Until this interview, I didn’t know who Matt Brown is. I do know his software and have used it a lot over the past three years. I must have told people about this software and it certainly crossed my mind when discussing promotions with bands. What is it? It’s Haulix.
Founder of Haulix, Matt Brown and I recently chatted about his music sharing software, bootstrapping business advice and what you might not know about Depeche Mode.
Music and your need for convenience in obtaining it was the catalyst for starting Haulix. Is music still the thing that motivates you and why?
At Haulix, we built software to make the process of sending music to the press easier and more efficient. Even today, we’re still motivated by refining that core process. I’m proud that we offer a service that people use in their day to day jobs – something they get actual value from using.
The web based software used to push watermarked music out to the press is approaching its sixth year on the market. Do you think you have achieved everything you set out to do with Haulix and more?
I’m never completely satisfied and I never stop pushing forward with what we do. We’re at a level now where our core feature set won’t change much and it’s time for refinement. Scaling is also a huge challenge. Anyone can create a file sharing platform that services a few people. Wait until you have thousands of people from all around the globe hitting all parts of your system at one time – it’s a whole different ballgame and you need the technology resources to back up the huge demand.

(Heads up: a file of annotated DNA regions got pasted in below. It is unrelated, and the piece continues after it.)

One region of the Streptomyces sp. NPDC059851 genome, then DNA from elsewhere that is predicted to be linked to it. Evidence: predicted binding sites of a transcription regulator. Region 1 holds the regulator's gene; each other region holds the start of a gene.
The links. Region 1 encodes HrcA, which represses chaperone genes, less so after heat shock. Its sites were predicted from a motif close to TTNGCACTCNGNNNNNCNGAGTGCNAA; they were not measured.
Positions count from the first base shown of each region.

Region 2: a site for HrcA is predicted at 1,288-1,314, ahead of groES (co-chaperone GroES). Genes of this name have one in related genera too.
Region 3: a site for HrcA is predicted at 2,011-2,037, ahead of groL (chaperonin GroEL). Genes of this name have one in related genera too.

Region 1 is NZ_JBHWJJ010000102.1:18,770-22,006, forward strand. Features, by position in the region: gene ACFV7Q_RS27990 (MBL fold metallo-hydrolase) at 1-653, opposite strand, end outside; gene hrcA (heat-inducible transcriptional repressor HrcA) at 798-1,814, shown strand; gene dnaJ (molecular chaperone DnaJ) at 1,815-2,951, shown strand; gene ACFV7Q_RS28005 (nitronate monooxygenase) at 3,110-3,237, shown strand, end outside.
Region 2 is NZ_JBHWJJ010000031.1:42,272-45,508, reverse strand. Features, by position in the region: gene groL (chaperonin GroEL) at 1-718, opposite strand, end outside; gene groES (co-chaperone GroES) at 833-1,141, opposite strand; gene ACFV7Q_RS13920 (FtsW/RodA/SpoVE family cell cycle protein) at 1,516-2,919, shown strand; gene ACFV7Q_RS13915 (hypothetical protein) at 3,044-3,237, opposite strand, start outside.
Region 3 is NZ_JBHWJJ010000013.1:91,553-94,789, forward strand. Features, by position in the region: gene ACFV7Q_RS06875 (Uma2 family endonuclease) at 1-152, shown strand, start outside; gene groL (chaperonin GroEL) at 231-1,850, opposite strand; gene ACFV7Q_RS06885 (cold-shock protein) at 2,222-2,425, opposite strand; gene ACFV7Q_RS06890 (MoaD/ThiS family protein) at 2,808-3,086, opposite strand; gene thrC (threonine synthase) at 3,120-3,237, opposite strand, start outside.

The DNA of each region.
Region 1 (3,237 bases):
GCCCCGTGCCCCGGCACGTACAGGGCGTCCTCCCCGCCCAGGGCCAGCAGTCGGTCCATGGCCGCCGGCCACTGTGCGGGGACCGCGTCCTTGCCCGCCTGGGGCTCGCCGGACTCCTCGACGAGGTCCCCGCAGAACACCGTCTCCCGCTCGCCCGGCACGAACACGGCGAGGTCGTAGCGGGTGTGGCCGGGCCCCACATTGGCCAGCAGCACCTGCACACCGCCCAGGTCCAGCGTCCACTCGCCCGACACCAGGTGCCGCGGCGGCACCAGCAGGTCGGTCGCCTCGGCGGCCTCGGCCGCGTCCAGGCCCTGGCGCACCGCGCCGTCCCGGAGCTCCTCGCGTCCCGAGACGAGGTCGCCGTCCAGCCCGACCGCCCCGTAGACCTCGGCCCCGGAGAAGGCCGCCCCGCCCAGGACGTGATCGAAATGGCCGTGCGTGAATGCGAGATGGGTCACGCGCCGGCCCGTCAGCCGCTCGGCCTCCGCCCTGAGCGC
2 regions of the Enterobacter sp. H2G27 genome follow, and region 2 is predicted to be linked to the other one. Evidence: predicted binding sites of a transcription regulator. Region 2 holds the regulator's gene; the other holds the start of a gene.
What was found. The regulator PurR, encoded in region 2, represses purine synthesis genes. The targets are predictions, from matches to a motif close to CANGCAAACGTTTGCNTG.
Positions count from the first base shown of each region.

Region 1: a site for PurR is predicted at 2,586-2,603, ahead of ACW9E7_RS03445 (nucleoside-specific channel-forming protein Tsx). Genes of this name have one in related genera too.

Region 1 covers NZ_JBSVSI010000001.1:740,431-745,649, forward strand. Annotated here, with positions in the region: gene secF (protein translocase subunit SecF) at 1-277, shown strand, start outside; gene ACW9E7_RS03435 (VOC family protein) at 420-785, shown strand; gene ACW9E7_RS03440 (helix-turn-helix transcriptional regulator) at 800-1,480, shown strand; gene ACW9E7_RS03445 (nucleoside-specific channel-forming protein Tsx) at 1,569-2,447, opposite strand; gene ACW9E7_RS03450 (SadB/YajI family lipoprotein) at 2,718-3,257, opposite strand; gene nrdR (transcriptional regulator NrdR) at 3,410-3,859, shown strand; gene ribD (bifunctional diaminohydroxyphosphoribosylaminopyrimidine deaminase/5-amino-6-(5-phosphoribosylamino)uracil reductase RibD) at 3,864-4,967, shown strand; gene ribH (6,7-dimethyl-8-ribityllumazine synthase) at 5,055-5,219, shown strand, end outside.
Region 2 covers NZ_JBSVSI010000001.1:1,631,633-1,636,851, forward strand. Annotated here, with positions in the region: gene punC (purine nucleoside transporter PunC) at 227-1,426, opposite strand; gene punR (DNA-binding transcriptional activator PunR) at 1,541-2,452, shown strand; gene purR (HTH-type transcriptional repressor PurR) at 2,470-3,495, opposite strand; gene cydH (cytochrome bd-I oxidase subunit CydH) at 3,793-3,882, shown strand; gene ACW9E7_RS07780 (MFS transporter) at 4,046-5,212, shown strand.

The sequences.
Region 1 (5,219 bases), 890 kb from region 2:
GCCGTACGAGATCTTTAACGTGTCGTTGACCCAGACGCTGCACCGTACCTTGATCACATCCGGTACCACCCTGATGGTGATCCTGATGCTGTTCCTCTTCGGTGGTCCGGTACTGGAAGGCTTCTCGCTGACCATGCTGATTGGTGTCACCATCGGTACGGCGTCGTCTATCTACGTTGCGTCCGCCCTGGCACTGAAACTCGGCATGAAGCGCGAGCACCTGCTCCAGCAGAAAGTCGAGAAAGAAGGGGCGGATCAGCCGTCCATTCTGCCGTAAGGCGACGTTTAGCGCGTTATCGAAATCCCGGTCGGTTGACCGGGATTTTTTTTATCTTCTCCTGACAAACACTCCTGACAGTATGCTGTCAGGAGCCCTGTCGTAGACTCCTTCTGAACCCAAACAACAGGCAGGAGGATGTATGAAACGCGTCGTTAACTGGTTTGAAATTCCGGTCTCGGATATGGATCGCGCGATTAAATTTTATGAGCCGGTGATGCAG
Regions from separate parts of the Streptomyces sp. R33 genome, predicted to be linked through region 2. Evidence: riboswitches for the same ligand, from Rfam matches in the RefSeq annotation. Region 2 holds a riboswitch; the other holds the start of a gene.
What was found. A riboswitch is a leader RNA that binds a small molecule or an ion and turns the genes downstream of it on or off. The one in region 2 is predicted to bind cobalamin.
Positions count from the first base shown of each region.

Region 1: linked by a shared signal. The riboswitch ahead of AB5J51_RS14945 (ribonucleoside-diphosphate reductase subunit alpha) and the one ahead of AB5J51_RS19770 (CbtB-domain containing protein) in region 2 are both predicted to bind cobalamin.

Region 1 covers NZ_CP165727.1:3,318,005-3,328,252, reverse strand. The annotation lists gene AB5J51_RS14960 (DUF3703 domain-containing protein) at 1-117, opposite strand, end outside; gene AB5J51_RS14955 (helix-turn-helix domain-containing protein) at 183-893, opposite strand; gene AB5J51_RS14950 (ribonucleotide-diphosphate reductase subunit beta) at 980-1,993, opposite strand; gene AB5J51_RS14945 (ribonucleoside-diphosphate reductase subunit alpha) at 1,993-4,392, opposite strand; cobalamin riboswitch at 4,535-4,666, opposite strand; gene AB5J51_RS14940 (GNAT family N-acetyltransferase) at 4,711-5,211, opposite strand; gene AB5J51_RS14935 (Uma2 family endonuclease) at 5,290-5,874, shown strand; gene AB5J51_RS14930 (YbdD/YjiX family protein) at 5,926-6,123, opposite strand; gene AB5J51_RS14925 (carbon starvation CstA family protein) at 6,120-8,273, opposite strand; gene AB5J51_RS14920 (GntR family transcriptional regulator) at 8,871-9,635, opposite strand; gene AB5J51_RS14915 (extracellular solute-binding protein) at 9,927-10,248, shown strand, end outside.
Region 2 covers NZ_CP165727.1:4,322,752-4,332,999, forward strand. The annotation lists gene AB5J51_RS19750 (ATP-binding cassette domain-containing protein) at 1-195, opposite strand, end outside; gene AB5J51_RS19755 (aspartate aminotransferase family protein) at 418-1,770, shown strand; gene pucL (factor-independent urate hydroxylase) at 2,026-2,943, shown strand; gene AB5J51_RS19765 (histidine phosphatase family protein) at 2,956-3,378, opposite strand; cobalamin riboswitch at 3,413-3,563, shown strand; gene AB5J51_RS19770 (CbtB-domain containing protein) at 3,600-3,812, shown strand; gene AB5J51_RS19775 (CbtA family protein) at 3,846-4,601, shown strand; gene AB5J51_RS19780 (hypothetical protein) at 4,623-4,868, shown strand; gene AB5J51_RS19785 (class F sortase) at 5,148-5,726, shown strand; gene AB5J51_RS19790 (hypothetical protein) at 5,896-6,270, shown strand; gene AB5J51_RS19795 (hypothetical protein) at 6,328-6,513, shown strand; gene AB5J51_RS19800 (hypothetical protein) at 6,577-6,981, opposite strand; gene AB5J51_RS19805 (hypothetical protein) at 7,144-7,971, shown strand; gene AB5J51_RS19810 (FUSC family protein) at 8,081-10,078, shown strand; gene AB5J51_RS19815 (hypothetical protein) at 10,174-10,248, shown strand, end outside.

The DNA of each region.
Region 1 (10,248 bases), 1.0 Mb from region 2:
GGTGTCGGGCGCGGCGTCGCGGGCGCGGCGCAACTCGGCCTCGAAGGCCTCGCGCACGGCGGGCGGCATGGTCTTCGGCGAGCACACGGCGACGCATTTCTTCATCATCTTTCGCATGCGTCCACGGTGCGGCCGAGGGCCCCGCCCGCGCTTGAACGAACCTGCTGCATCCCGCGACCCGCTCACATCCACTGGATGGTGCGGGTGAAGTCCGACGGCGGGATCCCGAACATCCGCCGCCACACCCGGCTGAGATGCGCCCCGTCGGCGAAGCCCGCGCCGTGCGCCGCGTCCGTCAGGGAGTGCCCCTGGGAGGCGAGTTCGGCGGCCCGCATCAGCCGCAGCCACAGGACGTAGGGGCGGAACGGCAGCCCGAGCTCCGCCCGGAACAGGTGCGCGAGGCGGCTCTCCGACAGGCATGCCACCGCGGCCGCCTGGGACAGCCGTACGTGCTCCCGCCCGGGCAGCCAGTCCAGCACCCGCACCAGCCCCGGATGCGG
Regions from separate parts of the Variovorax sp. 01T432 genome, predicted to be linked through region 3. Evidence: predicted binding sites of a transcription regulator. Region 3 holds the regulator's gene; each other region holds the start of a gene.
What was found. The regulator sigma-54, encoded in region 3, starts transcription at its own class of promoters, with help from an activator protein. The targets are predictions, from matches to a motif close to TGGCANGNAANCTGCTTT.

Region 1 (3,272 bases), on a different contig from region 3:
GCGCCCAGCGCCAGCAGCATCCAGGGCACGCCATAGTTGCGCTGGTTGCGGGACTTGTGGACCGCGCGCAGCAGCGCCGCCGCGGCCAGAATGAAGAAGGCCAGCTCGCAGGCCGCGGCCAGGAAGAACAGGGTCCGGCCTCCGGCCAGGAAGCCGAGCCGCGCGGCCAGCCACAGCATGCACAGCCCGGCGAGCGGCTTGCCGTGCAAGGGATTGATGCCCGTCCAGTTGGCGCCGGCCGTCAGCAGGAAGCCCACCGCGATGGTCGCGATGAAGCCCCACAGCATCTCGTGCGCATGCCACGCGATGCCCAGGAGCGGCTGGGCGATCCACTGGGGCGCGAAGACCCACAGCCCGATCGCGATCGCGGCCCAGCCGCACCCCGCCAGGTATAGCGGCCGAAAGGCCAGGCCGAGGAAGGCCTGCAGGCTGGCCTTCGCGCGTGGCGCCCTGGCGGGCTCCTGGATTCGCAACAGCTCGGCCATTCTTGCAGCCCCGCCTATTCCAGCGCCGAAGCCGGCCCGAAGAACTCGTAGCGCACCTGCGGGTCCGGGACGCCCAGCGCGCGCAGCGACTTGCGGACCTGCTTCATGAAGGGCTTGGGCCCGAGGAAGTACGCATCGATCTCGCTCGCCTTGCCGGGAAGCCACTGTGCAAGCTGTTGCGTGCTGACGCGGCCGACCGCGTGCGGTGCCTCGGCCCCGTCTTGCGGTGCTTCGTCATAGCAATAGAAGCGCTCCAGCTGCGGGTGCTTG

I recently read Seth Godin’s The Bootstrapper Bible and soaked in the advice. Haulix began as a bootstrapped start-up. What advice do you have for people wanting to create software on a tight budget?
I’m a big Seth Godin fan – I’ve got Linchpin on my bookshelf in the office. But yeah, as for bootstrapping, it doesn’t take much to start a software company. If I remember correctly, Haulix was started for about $1000. When starting a web based business, you can begin with one or two servers, which would be a couple hundred bucks a month at a hosting company. If you are a programmer or have a programmer buddy, you can do the actual development yourself and save money you’d normally pay to a consultant. You don’t need an office building or a huge inventory of product. Everything is virtual and you can control your servers from a home office or computer anywhere with an internet connection.
Starting out is like building a huge snowball on the top of a hill. You have to hustle and be proactive at selling. I contacted prospective labels one by one and as we gained new customers, that snowball started to slowly roll towards the edge and then eventually down the hill.
In the beginning, the rate of your success will grow based on how quickly you listen to customer feedback and refine what you are doing. You will have really tough days and if you can weather the storm in a timely manner, you will continue to survive.
We are in the most technologically advanced stage right now so Haulix and Toppletrack are using this to their advantage to combat album leaks. How does this work and why?